WASHINGTON (AP) – U.S. defense officials say they are concerned about an insider attack or other threat by service members involved in securing the inauguration of President-elect Joe Biden, prompting the FBI to veterinarian 25,000 people arriving in Washington for the incident. national guard soldier. .
The huge venture reflects the extraordinary security concerns that preoccupied Washington after the January 6 Trump pro-rioters revolted deadly in the U.S. Capitol. And he underlines fears that some of the people assigned to defend the city could pose a threat to the incoming president and other VIPs present in the next few days.
Army Secretary Ryan McCarthy told the Associated Press on Sunday that officials were aware of the potential threat and warned commanders to pay attention to any problems in their ranks as the approach approached. So far, however, he and other leaders say they have not seen any threats and officials say the audit did not identify any issues he was aware of.
“We’re constantly going through the process and taking a second, third look at the individuals designated for the operation,” McCarthy said in an interview after he and other military leaders conducted an exhaustive three-hour security exercise in preparation for Wednesday’s inauguration. According to him, members of the guard also receive training on identifying insider threats.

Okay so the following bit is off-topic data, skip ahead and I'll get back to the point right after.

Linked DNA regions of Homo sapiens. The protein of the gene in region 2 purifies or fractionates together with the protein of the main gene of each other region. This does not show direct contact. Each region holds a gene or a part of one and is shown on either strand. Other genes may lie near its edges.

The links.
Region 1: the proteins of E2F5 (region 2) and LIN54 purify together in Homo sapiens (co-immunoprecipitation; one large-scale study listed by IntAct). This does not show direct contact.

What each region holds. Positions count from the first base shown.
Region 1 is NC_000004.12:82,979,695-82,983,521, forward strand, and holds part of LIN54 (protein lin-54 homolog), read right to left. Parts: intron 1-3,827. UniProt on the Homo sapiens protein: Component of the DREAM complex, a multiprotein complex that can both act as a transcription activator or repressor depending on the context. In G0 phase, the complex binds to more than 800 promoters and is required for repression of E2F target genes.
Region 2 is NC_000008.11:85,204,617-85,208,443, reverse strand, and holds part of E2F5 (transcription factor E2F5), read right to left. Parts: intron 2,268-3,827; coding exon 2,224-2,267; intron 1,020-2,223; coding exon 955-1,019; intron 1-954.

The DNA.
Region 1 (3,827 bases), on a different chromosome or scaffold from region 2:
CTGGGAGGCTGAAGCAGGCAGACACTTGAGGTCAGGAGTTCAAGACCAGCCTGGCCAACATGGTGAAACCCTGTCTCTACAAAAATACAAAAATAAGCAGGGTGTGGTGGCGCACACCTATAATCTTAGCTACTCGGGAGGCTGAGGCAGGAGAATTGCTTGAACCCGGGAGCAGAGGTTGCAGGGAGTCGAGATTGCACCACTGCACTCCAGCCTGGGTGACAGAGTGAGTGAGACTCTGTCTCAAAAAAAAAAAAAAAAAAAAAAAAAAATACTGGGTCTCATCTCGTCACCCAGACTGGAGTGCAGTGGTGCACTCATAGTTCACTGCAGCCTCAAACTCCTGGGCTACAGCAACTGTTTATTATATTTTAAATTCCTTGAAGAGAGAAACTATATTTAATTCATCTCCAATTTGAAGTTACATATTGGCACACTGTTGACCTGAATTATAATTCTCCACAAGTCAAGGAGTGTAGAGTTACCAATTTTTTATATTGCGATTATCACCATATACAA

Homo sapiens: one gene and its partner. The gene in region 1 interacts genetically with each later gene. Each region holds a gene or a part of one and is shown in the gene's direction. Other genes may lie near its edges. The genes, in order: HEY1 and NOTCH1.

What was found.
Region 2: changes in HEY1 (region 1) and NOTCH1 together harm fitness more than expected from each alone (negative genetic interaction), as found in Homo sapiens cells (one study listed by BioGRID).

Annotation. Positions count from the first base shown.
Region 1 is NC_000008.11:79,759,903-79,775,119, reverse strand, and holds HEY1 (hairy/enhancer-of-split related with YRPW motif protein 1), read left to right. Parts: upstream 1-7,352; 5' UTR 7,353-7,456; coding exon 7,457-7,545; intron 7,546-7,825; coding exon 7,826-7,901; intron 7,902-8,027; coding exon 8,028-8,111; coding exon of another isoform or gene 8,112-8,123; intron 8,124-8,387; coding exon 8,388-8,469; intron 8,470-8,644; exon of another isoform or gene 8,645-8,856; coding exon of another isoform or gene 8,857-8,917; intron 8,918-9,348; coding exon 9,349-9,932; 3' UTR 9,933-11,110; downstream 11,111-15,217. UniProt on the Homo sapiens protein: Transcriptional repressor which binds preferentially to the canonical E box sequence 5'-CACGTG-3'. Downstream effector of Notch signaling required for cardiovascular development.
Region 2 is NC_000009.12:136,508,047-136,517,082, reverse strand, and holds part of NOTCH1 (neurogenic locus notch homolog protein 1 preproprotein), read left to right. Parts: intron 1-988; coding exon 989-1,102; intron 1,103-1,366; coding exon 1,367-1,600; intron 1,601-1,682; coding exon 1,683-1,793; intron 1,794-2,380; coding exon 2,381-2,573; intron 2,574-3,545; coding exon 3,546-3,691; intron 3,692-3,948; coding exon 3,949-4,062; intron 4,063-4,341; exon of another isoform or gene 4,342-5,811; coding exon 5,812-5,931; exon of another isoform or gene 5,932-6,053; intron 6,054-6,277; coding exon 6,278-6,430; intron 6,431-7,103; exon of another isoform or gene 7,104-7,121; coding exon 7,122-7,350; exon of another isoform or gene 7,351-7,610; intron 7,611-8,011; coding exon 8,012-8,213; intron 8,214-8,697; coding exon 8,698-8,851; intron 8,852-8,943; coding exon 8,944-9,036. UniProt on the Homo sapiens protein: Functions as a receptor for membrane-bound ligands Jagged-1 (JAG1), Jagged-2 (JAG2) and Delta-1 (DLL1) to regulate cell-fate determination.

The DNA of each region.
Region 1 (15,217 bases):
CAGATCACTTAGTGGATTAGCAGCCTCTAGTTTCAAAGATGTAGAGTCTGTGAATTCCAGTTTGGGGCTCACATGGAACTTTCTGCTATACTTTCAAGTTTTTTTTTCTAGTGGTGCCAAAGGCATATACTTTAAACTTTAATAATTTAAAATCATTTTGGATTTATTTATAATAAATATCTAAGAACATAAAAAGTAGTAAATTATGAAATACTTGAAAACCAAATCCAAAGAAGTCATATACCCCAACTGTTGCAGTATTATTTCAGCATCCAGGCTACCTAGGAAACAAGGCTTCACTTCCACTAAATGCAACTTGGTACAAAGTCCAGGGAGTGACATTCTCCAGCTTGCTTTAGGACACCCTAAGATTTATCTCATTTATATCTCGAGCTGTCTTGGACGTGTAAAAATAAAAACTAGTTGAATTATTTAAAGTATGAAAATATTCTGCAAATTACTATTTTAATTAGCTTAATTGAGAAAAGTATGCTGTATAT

About 25,000 members of the National Guard flow into Washington from across the country – at least two and a half times the previous inaugurations. And while the military regularly inspects members of the service for extreme contacts, the FBI is screening for any previous observations.
Several officials said the process began when the First Guard troops began settling in DC more than a week ago. And they said it was scheduled for completion on Wednesday. Several officials anonymously discussed military planning.
“The question is, is it all? Are there others? McCarthy said. “We need to be aware of this and use every mechanism to look closely at these men and women who would support such operations.”
In such a situation, an FBI check would involve running the names of the peoples through databases and watchlists maintained by the office to see if anything alarming. This could include participating in preliminary investigations or concerns about terrorism, said David Gomez, a former FBI national security inspector in Seattle.
Insider threats have been a constant priority for law enforcement in the years following the September 11, 2001 attacks. But in most cases, the threats are posed by their own military insurgents radicalized by al-Qaeda, the Islamic State group or similar groups. In contrast, threats to Biden’s inauguration have been fueled by supporters of President Donald Trump, far-right militants, white supremacists and other radical groups. Many believe Trump’s baseless allegations of stealing the election from him have been refuted by Republican officials in several courts, the Department of Justice, and key battlefield states.